What must they think of us? West Sider asks
Now is the perfect time to get beyond the blight, one passionate reader from Youngstown says.
YOUNGSTOWN -- There's an eyesore out there, and you can't stand it. You want to see change.
Mark Knafels knows what you're feeling.
Knafels, 31, by his own account is an average guy. He lives on the West Side, driving each day to his job in Warren as a computer programmer.
Youngstown State University, the upper North Side and neighborhoods across the city that surround Mill Creek Park all leave favorable aesthetic impressions of the area, from Knafels' view.
Yet he describes himself as disgusted with, and embarrassed by, what he calls maybe one of the filthiest and most disorderly communities in which to live.
The last line of his three-page, single-spaced letter to The Vindicator captures the tone of, and his words epitomize, virtually everyone who wrote about the eyesore they most want cleaned up -- and why.
"I'm passionate about this place and don't want to see it slip any further into decay than it already has. I trust you will understand."
Knafels doesn't live far from the old Washington School at Oakwood and Portland avenues. He went there as a child. Two decades later the vacant building, predictably, is a mess, complete with broken windows and graffiti. That's the foremost eyesore on his list.
Bad impression: Like many, what bothers him is the impression left with visitors.
"You would not want an outsider to see what we see. They're going to think 'What in the world is this place about?' " Knafels said. "We have to be aware of that."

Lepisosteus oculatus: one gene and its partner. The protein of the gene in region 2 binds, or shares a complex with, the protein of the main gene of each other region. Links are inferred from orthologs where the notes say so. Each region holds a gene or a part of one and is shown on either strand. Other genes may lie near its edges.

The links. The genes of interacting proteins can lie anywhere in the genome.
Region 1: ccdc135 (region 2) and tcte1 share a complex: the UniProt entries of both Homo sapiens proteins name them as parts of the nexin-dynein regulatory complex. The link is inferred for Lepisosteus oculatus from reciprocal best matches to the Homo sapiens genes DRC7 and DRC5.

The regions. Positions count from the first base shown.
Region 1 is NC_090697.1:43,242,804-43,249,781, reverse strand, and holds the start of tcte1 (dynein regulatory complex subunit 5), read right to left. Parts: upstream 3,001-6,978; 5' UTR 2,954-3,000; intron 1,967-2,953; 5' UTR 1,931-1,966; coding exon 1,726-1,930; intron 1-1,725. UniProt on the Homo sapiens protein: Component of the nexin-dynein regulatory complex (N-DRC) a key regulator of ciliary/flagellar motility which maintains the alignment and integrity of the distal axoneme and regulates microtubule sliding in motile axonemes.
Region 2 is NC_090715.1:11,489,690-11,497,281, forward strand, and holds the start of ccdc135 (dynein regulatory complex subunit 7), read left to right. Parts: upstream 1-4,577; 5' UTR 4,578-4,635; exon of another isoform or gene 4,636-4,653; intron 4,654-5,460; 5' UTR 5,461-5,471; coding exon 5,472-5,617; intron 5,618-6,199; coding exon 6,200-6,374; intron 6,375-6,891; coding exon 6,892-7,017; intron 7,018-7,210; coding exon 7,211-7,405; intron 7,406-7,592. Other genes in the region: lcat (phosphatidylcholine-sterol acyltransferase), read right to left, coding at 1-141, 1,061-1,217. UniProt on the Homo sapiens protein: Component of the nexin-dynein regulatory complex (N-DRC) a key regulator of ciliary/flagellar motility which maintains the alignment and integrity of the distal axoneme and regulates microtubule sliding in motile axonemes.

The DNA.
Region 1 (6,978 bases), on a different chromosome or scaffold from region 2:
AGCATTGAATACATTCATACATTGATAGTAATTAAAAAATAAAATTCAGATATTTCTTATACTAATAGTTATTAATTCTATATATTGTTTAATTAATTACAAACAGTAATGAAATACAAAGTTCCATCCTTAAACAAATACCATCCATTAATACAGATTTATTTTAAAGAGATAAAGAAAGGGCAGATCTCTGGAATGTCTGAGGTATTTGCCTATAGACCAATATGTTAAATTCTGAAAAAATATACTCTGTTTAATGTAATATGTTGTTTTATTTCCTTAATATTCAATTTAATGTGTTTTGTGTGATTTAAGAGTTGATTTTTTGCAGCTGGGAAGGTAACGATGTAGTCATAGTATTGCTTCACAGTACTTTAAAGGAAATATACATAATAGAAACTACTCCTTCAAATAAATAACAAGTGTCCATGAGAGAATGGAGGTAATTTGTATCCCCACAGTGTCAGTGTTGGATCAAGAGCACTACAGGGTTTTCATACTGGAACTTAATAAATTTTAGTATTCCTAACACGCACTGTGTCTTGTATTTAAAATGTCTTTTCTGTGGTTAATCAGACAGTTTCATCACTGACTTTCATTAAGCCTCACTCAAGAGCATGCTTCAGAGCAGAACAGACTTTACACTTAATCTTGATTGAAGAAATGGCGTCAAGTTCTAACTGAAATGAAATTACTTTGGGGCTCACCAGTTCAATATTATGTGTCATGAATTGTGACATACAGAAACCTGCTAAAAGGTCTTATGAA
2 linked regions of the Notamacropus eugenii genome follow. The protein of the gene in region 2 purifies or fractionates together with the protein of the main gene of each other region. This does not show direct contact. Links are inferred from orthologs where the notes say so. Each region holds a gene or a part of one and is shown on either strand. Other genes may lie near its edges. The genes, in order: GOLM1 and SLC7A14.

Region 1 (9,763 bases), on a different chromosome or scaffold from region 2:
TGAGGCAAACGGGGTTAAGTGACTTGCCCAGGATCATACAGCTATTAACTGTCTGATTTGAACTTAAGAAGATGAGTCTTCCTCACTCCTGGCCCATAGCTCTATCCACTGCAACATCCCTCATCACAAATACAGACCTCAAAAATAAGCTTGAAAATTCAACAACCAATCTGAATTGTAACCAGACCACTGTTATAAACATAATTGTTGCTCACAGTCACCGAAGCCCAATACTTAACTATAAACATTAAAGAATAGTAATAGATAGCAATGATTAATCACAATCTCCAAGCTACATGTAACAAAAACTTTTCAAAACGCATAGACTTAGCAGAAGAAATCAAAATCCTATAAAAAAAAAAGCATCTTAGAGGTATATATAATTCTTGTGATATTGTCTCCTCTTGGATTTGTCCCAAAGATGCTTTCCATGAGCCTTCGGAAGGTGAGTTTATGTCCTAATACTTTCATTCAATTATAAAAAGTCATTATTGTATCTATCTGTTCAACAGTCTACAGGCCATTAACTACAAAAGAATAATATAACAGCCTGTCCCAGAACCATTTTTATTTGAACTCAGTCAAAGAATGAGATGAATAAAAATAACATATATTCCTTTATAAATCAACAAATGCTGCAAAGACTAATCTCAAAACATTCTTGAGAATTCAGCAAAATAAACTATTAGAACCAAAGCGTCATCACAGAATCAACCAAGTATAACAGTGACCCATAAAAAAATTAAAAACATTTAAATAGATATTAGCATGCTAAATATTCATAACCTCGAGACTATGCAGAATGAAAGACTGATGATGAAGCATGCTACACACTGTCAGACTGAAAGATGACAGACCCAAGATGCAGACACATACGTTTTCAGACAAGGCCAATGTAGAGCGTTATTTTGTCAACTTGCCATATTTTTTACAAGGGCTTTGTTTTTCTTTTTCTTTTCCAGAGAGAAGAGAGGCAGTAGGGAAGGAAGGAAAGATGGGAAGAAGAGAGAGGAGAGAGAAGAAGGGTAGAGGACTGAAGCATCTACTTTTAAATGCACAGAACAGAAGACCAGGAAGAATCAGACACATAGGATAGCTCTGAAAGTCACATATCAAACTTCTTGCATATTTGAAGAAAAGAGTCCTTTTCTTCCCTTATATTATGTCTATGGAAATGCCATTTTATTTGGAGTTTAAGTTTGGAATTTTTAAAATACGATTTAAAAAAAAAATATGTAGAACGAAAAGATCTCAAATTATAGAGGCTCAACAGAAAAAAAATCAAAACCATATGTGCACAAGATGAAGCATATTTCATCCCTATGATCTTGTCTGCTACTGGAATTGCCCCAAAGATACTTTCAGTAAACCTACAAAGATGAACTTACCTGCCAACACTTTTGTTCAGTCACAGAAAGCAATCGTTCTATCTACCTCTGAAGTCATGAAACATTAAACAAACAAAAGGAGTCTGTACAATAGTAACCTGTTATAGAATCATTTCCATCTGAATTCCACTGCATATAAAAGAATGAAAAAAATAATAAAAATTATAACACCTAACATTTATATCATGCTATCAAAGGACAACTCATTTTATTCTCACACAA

Political corruption is on the wane, finally, and that's the biggest blight of all, he said. That makes now the perfect time to move past the mob and get beyond the blight.
"It's about time to physically clean this place up," Knafels said.
The Valley, and Youngstown in particular, has become used to seeing eyesores every day for so long it's become normal, he said.
But it's not.
Knafels visits family in North Carolina, Maryland and Wisconsin. The street signs are in good shape, not rusty and unreadable. Hardly any litter clutters the landscape.
"When I go there I don't see these problems," he said.
Stagnation: The Valley suffers from a perpetual stagnation that leadership -- corporate and government -- can't seem to shake. But it must, he said.
People are demanding it.
"Nobody seems to be bold enough to say, 'Here's the plan.' It's astonishing to me we have to wait as long as we do for progress," Knafels said. "It's at the expense of having a decent city to live in."
Later, he adds: "I know that [stagnation] is not what people want. I don't know why people put up with it."
Knafels isn't naive to the realities that face local leaders. He doesn't have a solution to where the money will come from to improve the area's look.
If he were king, Knafels would put some of the nearly $30 million available for a downtown arena toward turning YSU's Beeghly Center into the major attraction being talked about now. The remaining millions of dollars could go toward a one-time cleanup, the likes of which no city has ever seen.
He also understands that probably isn't practical.
Nevertheless, the area is rebounding and needs someone to lead on the topic -- now, Knafels said.
"I don't know who that somebody is," he said.